Why Mercedes could still face a legality fight after reinventing the steering wheel


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Der, die, das – as any student of German knows, the language relies on a trio of complex definitive grammatical articles, which in turn denote the “gender” of the noun, with the first signifying a “masculine” object, the second “feminine” and the third (neuter).

Last week Mercedes added to that complexity by introducing a new term – DAS – to Formula 1, prompting leading German journalists to write of ‘Das DAS System’ – The DAS, or Dual Axis Steering, system.

The cunning innovation allows drivers to adjust the toe of their front wheels, either inwards or outwards, while on the move by simply pushing the steering system away (outwards) or towards themselves (inwards).

During turn-in, toe-out geometry provides more front end ‘bite’; the downside, though, is that on straights the inner edges of front tyres get punished in terms of both heat and wear over a race distance. However, during qualifying sessions or after tyre changes, there is much to be gained by heating the rubber as quickly and accurately as possible, and so an element of toe-in is useful during out-laps.

However, neutral “toe” reduces frontal area and thus drag on straights as only the forward face is presented to the air while also making for cooler tyres, with toe-in creating greater stability during straight-line travel.

Valtteri Bottas, Mercedes, Circuit de Catalunya, 2020
The W11’s steering wheel slides two ways to operate DAS
DAS therefore could offer Mercedes’ drivers the best option to suit their circumstances. “I think they have the freedom to do [anything] they want when they have the system on the car, they can decide what they want, how to use it,” said Pirelli’s head of car racing Mario Isola said when asked about the system by RaceFans. “The final target is to optimise the usage of the tyres as well as the balance of the car. That may sound stupid, but it’s logical.”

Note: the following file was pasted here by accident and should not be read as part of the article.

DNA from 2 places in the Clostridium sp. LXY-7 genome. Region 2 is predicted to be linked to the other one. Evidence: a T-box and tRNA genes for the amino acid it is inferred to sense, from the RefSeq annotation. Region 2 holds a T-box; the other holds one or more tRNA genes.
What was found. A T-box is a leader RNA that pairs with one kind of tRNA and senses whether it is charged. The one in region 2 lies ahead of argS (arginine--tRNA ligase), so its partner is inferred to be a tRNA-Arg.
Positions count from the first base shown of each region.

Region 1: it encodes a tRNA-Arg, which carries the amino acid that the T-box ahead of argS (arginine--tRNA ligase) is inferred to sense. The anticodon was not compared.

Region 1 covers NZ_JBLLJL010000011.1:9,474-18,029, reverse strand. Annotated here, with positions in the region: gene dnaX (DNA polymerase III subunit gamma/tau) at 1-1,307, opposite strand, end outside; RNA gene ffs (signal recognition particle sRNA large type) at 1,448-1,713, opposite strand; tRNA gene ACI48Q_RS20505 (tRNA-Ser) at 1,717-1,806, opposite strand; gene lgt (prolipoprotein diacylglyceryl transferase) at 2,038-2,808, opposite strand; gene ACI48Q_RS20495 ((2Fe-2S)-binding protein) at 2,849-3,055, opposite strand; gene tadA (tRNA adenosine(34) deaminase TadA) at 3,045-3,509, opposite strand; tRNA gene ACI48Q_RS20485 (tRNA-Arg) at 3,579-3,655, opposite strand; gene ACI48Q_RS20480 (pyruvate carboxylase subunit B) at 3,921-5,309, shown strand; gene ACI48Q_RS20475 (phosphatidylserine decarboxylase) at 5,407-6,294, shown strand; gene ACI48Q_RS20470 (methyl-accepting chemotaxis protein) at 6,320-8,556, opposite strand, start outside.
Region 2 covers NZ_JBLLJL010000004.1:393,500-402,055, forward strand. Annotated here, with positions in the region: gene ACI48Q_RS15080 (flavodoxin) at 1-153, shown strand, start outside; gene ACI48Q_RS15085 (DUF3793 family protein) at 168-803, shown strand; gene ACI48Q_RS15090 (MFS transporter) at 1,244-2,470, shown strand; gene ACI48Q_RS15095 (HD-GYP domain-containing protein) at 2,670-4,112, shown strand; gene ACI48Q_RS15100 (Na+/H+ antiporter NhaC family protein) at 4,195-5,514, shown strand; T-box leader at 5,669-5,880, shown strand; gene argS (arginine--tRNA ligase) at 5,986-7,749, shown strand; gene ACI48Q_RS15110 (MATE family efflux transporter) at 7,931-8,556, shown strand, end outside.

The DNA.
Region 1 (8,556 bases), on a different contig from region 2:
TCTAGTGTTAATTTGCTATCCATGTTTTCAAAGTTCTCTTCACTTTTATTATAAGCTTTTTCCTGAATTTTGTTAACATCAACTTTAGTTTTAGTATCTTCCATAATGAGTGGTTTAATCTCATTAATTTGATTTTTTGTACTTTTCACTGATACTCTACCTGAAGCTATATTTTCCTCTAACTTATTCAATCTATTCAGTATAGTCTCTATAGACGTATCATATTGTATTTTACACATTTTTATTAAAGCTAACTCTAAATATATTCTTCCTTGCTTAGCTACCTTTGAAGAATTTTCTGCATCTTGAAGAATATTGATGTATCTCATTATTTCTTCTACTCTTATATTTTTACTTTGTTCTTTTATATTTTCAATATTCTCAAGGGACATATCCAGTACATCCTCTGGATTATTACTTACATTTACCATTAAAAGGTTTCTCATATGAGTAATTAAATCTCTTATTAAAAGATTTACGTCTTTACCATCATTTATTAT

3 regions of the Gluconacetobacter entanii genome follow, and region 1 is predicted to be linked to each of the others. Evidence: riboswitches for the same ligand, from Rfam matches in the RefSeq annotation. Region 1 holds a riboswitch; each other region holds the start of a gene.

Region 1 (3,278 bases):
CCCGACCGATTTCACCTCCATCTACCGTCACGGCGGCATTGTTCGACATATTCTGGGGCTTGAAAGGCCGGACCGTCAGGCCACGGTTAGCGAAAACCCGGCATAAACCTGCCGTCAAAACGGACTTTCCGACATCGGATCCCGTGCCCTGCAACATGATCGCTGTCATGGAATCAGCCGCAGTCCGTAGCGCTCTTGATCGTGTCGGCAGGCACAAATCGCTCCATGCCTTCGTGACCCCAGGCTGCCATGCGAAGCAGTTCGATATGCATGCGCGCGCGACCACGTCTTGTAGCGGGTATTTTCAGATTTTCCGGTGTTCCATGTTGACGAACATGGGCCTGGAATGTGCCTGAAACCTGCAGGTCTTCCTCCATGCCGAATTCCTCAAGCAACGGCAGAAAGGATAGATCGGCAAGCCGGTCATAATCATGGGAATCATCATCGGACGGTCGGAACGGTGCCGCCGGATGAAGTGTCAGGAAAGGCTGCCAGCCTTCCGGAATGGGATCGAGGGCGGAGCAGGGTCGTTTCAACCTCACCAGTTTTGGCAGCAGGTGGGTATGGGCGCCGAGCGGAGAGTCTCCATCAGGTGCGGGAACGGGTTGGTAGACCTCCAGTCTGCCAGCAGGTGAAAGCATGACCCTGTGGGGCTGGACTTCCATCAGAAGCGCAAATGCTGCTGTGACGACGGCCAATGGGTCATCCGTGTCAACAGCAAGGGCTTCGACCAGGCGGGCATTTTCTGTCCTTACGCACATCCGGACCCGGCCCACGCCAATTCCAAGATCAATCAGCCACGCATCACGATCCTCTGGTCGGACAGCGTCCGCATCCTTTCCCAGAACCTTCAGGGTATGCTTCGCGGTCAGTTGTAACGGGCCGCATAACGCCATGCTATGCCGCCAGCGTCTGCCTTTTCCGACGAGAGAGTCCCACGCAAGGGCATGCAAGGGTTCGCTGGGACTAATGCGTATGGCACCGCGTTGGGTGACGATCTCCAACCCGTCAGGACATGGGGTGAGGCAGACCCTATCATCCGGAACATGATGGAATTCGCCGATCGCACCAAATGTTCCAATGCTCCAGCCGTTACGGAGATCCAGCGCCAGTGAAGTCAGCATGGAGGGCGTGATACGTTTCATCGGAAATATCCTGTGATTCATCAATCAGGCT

Logic notwithstanding, with any new-fangled F1 developments there are inevitably questions over legality. DAS is no different.

Various F1 figures have suggested that the system breaches F1’s parc ferme regulations, which state that “a competitor may not modify any part on the car or make changes to the set-up of the suspension whilst the car is being held under parc ferme conditions.”

Which it is not, of course, while being out on track. But equally, teams need to ensure the legality of their cars at all times. The crux of the matter is whether DAS constitutes a steering or suspension device.

During an FIA media conference convened shortly after DAS made its debut on day two in Barcelona, Mercedes technical director James Allison said its existence “isn’t news to the FIA; it’s something we’ve been talking to them about for some time.” Lewis Hamilton, who had just been spotted using it, insisted: “The FIA are OK with the project,” adding there were no safety concerns, which, frankly, is to be expected from Mercedes or any team.

After the end of day three Isola put any tyre-related safety suspicions beyond doubt when he stated that [Pirelli] regularly “analyse tyres from every team to understand the levels of stress, and there is nothing unusual from Mercedes so the system is… not creating an issue.” Thus, there are no concerns on that front.

Which is all well and good, but none of the above makes DAS definitively legal: The governing body can offer opinions of legality; but the stewards hand down verdicts, and they are, of course, only called upon to rule during competitions, which testing sessions are not. Indeed, without stretching a point, a number of data-gathering devices used during testing (and practice sessions) would breach F1’s regulations if used in a race.

By the same token, Pirelli could offer its findings only where they relate to the structural integrity of tyres that have been subjected to the geometric variations provided by DAS. What about safety concerns relating to the operational aspects of DAS?

“I think from the FIA perspective, at the end of the day, safety is our number one element,” FIA race director and F1 safety delegate Michael Masi said during an FIA media conference.

“So there’s no questions regarding the safety side of it. Rest assured that is the highest priority from our side.”

Tellingly, none of the nine opposition teams homed in on safety questions as they often have with other innovations. The distinct impression lingered that those who harboured doubts about DAS did so over the question of legality or the costs of replication and development time required for what would be, at most, a single season – assuming DAS is outlawed for 2021, as most believe it will be.